(1pt) The scientific study of human development seeks to understand and explain how and why people change throughout life. This includes all aspects of human growth, including physical, emotional, intellectual, social, perceptual, and personality development. 2. In a few paragraphs for each, describe the following developmental theories and name their originators. (2 pts) a. Psychosocial Theory- Erik Erikson describes eight stages through which a healthily developing human should pass from birth into late adulthood.
For Erikson, identity development of the individual depends on society; personality grows under the influence of parental and social attitudes – affected by the historical period. Identity means to feel belonging to group ideals. An over identification with groups can lead to the defence against identity loss can produce clannishness and intolerance. Erikson used clinical and naturalistic observations, analyses of biographies for research and own experience and developed an eight stages theory. Influenced by Freud, he suggested that people run through the different stages on their way to their own identity; beginning at birth and ending in the late adulthood.
Describe and evaluate the psychodynamic approach Psychodynamic psychologists assume that our behaviour is determined by unconscious forces of which we are unaware. Each manifest (surface) thought, utterance or behaviour hides a latent(hidden) motive or intention. The latent motives for our behaviour reflect our instinctive biological drives and our early experiences, particularly before the age of five. Most particularly, it is the way we are treated by our parents as children that shapes our adult behaviour. Sigmund Freud developed an approach on abnormality that highlighted how human personality and psychosexual development in childhood can cause abnormality.
Erik Erikson’s theory of psychosocial development is one of the best-known theories of personality and development. Similar to Sigmund Freud, Erikson believed that personality develops in a series of predetermined stages. Unlike Freud’s theory of psychosexual stages, Erikson’s theory describes the impact of social experience across the whole lifespan. At each stage of development, Erikson described conflicts that act as turning points in life. Erikson’s Stages of Development Summary: An eight stage theory of identity and psychosocial development Erik Erikson (1902 -1994), a German-born American psychoanalyst.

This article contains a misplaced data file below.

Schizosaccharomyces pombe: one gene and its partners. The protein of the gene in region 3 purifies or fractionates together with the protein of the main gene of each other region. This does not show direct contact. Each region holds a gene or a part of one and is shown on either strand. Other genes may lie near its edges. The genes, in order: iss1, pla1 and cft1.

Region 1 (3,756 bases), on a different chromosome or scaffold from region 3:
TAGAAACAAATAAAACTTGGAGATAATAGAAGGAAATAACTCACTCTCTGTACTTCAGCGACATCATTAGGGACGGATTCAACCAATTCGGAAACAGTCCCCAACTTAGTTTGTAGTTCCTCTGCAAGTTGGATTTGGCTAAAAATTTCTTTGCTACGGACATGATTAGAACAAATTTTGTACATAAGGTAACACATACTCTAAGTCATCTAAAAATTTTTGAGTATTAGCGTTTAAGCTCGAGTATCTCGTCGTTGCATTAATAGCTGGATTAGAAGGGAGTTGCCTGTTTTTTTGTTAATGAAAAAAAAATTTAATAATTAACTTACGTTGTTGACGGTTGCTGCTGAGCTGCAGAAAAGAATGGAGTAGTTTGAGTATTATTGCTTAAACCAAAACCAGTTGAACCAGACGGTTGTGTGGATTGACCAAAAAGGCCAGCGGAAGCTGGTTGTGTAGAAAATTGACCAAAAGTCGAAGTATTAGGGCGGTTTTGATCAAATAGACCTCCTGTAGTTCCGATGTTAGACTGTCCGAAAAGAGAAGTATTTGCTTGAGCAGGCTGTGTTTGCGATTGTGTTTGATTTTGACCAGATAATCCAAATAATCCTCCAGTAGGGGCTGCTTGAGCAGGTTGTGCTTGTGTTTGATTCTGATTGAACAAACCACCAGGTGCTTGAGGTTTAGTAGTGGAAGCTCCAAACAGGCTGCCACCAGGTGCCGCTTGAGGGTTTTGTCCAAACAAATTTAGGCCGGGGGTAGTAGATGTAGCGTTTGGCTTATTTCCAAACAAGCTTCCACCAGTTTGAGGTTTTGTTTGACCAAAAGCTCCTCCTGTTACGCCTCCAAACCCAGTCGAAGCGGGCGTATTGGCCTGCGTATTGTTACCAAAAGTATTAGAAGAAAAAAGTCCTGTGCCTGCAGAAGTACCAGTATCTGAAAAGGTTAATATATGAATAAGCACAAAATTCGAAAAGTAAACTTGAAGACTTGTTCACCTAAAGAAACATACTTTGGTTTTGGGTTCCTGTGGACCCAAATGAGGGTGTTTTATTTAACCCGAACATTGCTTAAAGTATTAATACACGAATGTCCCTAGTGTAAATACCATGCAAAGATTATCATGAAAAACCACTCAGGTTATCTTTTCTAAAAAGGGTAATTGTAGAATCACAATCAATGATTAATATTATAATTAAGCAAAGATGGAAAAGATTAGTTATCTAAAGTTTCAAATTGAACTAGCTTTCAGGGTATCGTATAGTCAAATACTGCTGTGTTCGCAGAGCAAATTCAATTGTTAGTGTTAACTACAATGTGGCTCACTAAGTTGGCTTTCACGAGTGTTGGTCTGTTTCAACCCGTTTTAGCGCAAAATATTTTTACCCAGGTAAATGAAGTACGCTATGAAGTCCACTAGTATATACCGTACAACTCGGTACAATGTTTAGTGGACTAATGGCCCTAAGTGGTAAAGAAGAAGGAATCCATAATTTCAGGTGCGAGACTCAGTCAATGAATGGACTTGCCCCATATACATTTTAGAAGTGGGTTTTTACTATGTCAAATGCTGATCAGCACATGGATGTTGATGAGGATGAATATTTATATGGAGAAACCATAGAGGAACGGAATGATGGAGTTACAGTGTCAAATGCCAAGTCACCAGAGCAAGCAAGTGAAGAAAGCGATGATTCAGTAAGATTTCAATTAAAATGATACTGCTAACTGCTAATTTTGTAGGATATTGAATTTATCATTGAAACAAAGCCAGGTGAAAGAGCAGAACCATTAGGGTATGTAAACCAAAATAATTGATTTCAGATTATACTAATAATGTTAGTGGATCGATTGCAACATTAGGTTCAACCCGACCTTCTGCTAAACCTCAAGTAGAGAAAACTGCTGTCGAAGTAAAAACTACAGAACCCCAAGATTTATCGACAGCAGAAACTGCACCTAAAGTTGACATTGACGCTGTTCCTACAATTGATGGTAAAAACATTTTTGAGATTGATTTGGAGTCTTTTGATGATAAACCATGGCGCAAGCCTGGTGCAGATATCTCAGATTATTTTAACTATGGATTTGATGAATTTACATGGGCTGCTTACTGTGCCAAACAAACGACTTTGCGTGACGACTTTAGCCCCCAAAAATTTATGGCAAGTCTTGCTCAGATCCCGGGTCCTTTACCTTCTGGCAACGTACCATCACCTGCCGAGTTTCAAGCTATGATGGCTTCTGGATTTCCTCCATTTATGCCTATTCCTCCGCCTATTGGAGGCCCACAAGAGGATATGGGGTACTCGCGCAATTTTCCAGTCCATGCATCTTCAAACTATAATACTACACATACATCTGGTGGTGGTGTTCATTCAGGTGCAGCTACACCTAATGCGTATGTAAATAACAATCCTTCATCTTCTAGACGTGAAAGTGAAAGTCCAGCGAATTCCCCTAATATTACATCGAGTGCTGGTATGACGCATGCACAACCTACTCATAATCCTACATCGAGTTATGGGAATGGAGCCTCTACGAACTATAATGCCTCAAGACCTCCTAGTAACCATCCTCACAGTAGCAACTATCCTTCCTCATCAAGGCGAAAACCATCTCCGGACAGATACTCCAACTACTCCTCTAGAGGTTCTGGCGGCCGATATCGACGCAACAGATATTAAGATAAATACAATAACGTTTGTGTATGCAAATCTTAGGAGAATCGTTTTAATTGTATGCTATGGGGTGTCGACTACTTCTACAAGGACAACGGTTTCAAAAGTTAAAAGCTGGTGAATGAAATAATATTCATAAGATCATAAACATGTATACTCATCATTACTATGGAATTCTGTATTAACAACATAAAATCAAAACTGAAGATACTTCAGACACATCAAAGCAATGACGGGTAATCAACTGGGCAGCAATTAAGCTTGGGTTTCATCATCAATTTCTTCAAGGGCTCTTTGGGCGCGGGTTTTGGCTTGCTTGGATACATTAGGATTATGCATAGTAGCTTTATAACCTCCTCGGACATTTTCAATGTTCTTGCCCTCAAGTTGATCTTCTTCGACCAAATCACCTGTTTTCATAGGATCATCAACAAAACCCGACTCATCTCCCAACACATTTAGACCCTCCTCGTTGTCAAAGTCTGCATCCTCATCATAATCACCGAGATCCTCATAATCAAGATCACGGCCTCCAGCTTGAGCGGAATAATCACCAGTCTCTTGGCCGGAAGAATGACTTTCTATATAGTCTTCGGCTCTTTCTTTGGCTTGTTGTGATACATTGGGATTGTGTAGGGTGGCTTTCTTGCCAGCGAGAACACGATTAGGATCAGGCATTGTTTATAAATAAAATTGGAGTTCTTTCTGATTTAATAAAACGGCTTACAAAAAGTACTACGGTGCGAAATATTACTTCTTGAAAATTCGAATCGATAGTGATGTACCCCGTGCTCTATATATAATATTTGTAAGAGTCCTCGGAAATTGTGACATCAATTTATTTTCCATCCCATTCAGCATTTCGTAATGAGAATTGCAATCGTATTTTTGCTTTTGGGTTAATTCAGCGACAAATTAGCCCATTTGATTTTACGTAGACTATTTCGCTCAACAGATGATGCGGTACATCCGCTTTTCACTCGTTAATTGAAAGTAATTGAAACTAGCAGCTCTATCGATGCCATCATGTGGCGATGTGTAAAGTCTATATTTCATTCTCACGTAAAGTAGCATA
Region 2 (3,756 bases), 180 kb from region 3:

How does social learning theory explain the development of offending behaviour and how useful is this explanation? It is possible to explain the development of offending behaviour in several ways. The two major approaches including, first, genetic explanations which posit that aggressive or antisocial behaviours are an outcome of markers of a certain genetic makeup, passed down from parents (Braungart-Riekerm et al, 1995). While, the behaviourist approach argues that the development of offending behaviour is a consequence of conditioning or social learning (Patterson, 1982). Although each of these explanations has merit, genetic explanations have been criticised for its failure to clearly show how disparate behaviours can be seen as expressions of a single genotype and that existing evidence suggests there are more complex issues involved than is implied by a person’s genetic makeup (Renken et al, 1989).